It’s been a busy couple of months on my end, and I haven’t done much updating here outside of the Write Space series. I like looking at other authors’ desks (and giving away their books) a lot more than I like talking about what I’m doing, though, so that suits me fine! Be sure to check out the two current contests, where you can win the whole ACROSS THE UNIVERSE series by Beth Revis, and where you can win a signed copy of TIME BETWEEN US by Tamara Ireland Stone.
Tomorrow I’m leaving on a mini signing tour, and I hope I’ll get to see some of you guys along the way! I’ll be hitting up Malaprops in Asheville, NC, Fountain Bookstore in Richmond, VA, Hooray For Books in Alexandria, VA, and Politics and Prose in Washington, D.C. The best part about all of it is that I’m going to be chatting with and signing alongside some absolutely kickass YA authors, including Beth Revis (ACROSS THE UNIVERSE), Megan Shepherd (THE MADMAN’S DAUGHTER), Lenore Appelhans (LEVEL 2), Jodi Meadows (ASUNDER), and Victoria Schwab (THE ARCHIVED).
Click here to see my event schedule over the next week–be sure to come by if you can! Hanging out with other people who love books, whether they be authors, aspiring writers, readers, or just plain quiet folks who like the smell of binding glue… well, that’s just plain guaranteed to be a good time. (Read more…)
I’m taking a break from this month’s Kindness Project in order to focus on the SKYLARK Blog Tour. (Today I’m over at Nova Ren Suma’s blog, Distraction99, talking about embracing fear on her Turning Points series.) But anyone who knows me knows I’m not very good at multitasking, and since I’ve been writing guest posts left and right for the tour, I couldn’t scramble my brains enough to come up with anything coherent. I have so much I wish I could say–I’ve encountered so much kindness over the past month that I barely know where to start. The kindness and enthusiasm of book bloggers, fellow authors, readers, new fans… it’s overwhelming seeing people supporting me and my book, and supporting books in general.
Still, even though I’m not posting today, I still wanted to make sure you all got the links for everyone who is posting. So please, be sure to check out the amazing people making it their mission to bring more kindness into the world.
Hi guys! I’ve been a little quiet lately–but only because I’ve been busy! Ever since I found out that Skylark was going to be available August 1, two months before its official pub date of October 1, I’ve been arranging guest posts and interviews all over the place. And guys, book bloggers? They are totally awesome. I’m pretty much head over heels for how fun everyone has been to work with so far!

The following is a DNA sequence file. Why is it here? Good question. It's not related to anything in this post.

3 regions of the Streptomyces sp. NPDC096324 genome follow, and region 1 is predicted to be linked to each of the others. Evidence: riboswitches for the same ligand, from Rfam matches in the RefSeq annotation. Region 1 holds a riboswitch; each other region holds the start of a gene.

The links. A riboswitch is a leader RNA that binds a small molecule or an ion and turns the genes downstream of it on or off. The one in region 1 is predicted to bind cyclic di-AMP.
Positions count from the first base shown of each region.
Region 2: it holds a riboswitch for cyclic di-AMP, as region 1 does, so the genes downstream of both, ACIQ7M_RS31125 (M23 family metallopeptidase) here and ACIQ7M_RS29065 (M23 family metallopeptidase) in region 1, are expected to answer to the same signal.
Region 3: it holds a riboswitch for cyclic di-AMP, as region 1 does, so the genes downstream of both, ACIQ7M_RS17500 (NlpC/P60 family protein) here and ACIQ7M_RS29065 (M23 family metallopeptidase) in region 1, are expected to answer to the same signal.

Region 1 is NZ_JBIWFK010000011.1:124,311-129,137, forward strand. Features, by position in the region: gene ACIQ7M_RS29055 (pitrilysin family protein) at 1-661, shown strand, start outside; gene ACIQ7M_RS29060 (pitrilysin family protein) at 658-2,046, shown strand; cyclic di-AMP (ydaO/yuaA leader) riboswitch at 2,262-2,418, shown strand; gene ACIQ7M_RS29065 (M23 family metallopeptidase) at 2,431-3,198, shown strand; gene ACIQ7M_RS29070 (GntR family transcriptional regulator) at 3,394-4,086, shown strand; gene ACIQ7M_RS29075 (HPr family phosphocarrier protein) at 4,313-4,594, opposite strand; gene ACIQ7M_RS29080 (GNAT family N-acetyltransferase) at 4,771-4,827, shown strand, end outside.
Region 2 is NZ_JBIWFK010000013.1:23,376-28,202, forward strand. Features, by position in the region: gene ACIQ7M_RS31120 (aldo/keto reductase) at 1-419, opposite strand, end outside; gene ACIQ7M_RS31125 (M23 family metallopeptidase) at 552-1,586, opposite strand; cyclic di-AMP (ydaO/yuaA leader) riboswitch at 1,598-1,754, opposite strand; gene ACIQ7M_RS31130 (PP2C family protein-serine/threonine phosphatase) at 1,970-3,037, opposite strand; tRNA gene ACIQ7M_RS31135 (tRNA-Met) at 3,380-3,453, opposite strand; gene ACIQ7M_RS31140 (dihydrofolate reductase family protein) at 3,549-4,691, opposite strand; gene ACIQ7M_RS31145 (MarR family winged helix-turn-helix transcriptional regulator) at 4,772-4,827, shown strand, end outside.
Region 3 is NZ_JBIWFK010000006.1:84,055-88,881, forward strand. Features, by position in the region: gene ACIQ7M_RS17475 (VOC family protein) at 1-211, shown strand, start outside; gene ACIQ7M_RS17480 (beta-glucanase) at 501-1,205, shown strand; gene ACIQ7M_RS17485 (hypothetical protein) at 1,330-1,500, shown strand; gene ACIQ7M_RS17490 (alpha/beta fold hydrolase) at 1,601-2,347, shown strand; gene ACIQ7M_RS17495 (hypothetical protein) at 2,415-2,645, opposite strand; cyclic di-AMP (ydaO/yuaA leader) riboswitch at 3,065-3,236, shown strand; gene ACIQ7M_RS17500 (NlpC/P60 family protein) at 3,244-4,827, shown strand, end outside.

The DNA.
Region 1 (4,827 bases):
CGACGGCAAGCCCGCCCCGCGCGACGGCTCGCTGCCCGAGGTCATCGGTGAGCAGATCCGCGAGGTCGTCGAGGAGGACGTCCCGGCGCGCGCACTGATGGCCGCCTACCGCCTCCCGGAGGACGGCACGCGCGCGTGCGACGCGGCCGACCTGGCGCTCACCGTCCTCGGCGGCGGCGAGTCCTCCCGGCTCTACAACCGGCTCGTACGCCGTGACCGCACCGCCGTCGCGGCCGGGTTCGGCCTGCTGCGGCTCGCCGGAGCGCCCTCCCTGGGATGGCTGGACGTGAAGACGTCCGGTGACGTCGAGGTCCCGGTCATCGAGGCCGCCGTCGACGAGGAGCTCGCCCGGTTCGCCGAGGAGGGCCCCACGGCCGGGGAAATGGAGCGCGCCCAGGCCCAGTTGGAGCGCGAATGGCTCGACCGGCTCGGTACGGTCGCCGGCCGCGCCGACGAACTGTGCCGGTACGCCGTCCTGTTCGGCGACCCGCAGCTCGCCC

So, without further ado, let me announce:
I think most writers have been labeled “weird” at some point in their lives. (Especially those of us who write science fiction and fantasy!) We like reading more than most people, we’re often into geeky things, we’re happy being totally alone for long stretches of time, we do things in the name of writing and creativity that would land other people in some sort of therapy. (See previous post about talking to oneself while writing!) I think part of why joining the writing community online is so much fun and such a revelation for so many aspiring writers is because you realize for potentially the first time that you’re not alone. You’re not weird–you’re brilliant.
A question I see pop up a lot from aspiring writers has to do with creative writing MFA programs, and whether they’re a necessary or even recommended step toward getting published. Someone just asked me this question the other day, and after I rambled at the poor girl for a while I realized that it was a subject on which I have a lot to say.
Hello, friends! I’ve been pretty quiet lately, given the chaos on my side of things. Lots of travel, lots of revision work, lots of meetups with people. I’m now back in the U.S. for a couple weeks, although little has changed except that there are cats underfoot instead of a dog, and I sit at my computer in sweatpants and sweaters and fingerless gloves instead of shorts and a tank top.
I’m battling some sort of illness that the airplane inflicted upon me, while trying to do revisions. I tend to get a bit loopy when I get sick, so the result is that I keep fixating on certain passages and changing them over and over again, only to come back the next day, read what I wrote, and go “Huh?” It isn’t the most efficient system, but I’m getting it done, and I think learning to work while sick is a pretty valuable skill for a writer. It’s easy to say “Meh, not in the mood, I’ll do it later,” but if you’ve got daily word goals or deadlines or whatever you use to track progress, it’s easy to let one day of sick turn into five, at which point you’ve lost your momentum.